This is an excerpt from the tenth edition of The Write Fit, a fortnightly newsletter about writing, editing and proofreading, content marketing and good editorial practices for business, from Sarah Mitchell and Dan Hatch at Typeset.
I have no idea what I was thinking when I bought tickets for a family outing to The Book of Mormon. You’ve already figured out I wasn’t thinking at all. The tickets were incredibly expensive but I was giddy with excitement and it was a chance to spend an afternoon absorbing award-winning entertainment. I was motivated by great reviews and plenty of word-of-mouth referrals. One of my dearest friends went two nights in a row because the first outing was so funny and was, “the best thing I’ve ever seen on Broadway”. Even The New York Times’ theatre reviewer said,
“I am here to report that a newborn, old-fashioned, pleasure-giving musical has arrived at the Eugene O’Neill Theater, the kind our grandparents told us left them walking on air if not on water.”
My feeble defense is Perth, the place I live, is a loooonnng way from anything and it took more than eight years for the production to get here. (Hamilton is still at least five years away.) I bought tickets for our family without consulting anyone or doing any additional research. The tickets were incredibly expensive but it was a chance to spend an afternoon absorbing award-winning entertainment.
(If you haven’t been to Perth, this is City Beach at 3:00 p.m. It goes a long way to explain why I’m happy to live in a cultural outpost.)
Imagine my surprise, and the look on my husband’s face, when we simultaneously discovered The Book of Mormon is no modern-day Rodgers and Hammerstein musical. Did I realise it was written by the folks from South Park? Vaguely. Was I happy my husband was sitting between my son and me as the squirm-inducing lyrics and dialogue began to unfold? Definitely. Will my husband trust my judgement when investing our entertainment budget in the future? Maybe, but it’s going to take a long time. Was my son impressed with my choice? On every level, but that’s not the point of this story – nor the point of parenting as far as I’m concerned.
Marketers often learn this same lesson about intentions versus outcomes. The stakes are a lot higher for businesses than a laser death side eye from the person you spend one-third of your life lying next to in an unconscious state. Consider the example of a Perth-area café who posted a slavery joke on Facebook and Instagram. Time will tell if it ruins their business or if the death threats are real.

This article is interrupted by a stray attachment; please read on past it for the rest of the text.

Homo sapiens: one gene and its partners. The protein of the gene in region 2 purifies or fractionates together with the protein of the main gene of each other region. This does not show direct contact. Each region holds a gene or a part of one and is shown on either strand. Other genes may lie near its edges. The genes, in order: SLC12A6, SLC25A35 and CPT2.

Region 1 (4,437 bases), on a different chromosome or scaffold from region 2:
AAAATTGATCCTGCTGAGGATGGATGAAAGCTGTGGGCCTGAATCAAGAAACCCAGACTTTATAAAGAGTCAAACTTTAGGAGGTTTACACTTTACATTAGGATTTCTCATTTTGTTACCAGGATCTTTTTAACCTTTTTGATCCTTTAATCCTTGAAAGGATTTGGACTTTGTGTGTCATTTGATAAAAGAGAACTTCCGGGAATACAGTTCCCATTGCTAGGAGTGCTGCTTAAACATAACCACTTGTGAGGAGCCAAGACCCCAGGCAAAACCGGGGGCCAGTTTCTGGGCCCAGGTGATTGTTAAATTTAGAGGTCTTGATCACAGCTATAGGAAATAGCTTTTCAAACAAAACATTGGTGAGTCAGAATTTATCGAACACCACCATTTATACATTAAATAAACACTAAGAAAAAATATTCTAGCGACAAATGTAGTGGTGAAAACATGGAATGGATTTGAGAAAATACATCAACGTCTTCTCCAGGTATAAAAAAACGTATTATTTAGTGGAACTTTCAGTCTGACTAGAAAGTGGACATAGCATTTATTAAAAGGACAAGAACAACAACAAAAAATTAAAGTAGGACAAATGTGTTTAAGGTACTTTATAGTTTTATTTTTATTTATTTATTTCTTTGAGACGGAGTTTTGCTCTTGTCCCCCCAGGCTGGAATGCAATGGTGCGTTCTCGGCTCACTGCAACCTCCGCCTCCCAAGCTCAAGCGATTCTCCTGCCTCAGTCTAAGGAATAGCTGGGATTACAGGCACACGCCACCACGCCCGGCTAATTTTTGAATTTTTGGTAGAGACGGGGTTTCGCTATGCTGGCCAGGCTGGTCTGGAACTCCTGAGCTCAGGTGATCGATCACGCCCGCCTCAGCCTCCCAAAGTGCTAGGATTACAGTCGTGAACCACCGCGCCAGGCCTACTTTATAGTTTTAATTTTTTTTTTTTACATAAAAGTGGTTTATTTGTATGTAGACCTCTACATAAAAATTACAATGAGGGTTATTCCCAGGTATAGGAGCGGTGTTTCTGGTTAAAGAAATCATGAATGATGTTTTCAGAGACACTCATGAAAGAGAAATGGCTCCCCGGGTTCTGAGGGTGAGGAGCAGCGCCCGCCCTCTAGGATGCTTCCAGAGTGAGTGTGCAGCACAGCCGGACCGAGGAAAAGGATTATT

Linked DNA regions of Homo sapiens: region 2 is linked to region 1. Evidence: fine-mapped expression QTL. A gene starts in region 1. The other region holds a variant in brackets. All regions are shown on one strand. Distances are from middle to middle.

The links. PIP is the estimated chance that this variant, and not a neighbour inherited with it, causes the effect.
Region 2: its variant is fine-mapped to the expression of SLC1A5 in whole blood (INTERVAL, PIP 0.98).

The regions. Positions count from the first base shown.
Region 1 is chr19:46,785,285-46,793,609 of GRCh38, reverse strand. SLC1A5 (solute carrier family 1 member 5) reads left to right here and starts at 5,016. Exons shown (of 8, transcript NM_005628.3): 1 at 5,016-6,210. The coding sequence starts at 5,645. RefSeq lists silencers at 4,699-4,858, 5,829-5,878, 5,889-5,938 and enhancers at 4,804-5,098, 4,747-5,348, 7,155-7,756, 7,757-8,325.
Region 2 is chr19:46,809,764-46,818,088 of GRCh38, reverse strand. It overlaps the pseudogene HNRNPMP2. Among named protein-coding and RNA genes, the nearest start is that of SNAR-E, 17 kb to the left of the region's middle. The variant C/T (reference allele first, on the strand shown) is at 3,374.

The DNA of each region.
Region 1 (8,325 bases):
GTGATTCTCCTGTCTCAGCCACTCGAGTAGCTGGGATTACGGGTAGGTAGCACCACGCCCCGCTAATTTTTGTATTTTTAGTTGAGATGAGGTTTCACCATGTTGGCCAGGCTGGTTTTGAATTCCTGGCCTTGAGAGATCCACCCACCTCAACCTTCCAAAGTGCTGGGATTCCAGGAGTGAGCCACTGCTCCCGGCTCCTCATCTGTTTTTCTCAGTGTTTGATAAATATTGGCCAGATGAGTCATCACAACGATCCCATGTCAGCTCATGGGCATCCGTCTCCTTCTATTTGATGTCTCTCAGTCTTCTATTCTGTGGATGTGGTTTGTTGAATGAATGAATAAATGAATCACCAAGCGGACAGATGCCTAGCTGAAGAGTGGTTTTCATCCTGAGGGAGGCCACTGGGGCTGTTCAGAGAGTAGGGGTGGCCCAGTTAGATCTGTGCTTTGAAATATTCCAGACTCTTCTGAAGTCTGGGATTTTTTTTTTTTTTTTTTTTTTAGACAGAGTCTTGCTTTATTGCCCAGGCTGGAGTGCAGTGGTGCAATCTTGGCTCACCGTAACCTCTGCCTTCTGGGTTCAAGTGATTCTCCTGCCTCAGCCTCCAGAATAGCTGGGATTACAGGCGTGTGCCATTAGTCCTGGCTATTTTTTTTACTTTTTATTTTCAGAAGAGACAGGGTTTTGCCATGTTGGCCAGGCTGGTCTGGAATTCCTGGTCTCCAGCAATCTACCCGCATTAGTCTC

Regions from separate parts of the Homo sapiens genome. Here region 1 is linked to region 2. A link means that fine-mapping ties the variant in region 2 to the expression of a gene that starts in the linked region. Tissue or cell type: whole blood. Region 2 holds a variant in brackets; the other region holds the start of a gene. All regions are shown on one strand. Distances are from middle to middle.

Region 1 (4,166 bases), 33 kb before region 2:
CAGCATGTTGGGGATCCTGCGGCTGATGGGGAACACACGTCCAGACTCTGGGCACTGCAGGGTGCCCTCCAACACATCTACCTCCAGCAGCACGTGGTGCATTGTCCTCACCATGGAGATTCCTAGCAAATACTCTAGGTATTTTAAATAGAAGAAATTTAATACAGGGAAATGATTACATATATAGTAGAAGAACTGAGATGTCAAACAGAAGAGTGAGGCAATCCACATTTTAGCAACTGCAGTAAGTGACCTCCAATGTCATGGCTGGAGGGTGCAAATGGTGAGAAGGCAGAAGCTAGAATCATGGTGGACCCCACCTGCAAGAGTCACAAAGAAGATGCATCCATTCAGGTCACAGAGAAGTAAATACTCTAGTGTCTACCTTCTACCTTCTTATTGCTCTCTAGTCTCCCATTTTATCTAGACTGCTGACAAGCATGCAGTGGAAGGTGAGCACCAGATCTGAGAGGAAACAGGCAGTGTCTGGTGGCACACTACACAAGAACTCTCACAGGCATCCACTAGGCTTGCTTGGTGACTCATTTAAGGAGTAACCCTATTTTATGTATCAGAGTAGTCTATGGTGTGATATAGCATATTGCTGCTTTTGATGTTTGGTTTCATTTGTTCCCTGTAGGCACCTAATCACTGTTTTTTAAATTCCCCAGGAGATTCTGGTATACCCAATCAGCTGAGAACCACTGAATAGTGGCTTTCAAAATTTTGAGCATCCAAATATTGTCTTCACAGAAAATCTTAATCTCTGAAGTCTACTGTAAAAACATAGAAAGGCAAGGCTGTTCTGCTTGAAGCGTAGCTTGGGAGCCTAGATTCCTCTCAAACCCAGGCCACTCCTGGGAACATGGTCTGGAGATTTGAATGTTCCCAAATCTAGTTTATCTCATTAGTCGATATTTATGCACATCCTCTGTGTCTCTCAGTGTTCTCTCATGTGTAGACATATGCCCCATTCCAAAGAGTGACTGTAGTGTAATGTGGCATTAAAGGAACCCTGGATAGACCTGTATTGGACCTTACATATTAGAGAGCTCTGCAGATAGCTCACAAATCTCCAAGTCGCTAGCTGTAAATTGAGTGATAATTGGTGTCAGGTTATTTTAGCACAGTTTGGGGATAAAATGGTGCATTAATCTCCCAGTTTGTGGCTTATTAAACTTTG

Or what about a completely tone-deaf prime minister who put out a political ad as a long-awaited first response to the Australia bushfire catastrophe?
And who hasn’t cringed over brands trying to capitalise on a celebrity death? I’ll never unsee those purple sausages meant to honour Prince.
But here’s the thing: ask anyone responsible for those kinds of colossal missteps and it’s not unusual to hear something along the lines of “We didn’t mean it that way”. Whether you meant it or not, your company has to carry the fallout of a thoughtless tweet, a tone-deaf call to action, or a downright attempt to trade on the misery of another person.
So, in an effort to ensure it never happens to you, here are some hard and fast rules to follow in your own marketing:
When writing for business, the goal is to persuade and/or inform the reader. You don’t want to offend them. You certainly don’t want self-inflicted brand damage. It doesn’t matter what your intentions are, you’ll have to live with the consequences and the lingering memory of an angry mob of people who can choose to do business somewhere else.
It’s the long-term damage to your reputation that’s the worst. My son is hurling crude jokes and vulgar language my way ever since we saw The Book of Mormon. I get it. He thinks I’m a cool mom. (I’m not.) He’s had a grown-up outing with his parents and thinks I’ve endorsed a South Park style of humour. (I haven’t.)
My intentions were good but my execution was terrible and I have no one to blame but myself. No matter what I say about what I thought the play would be like, my son will never hear The Sound of Music when he thinks about going to an award-winning musical with his mother. I just hope he doesn’t think “maggots in his unmentionables” is as hysterically funny as he did that afternoon. (I can’t even bring myself to quote the actual lyric.) On the same day, my husband realised he had the perfect weapon excuse to get out of going to another musical as long as he lives. These are scars I’ll take to my grave; I just hope they don’t make it into my eulogy.
If you have any examples of how a company has overcome unintended consequences from their marketing or content, Dan and I would love to hear about them. Drop us a line at firstname.lastname@example.org and let us know.
15 January 2020
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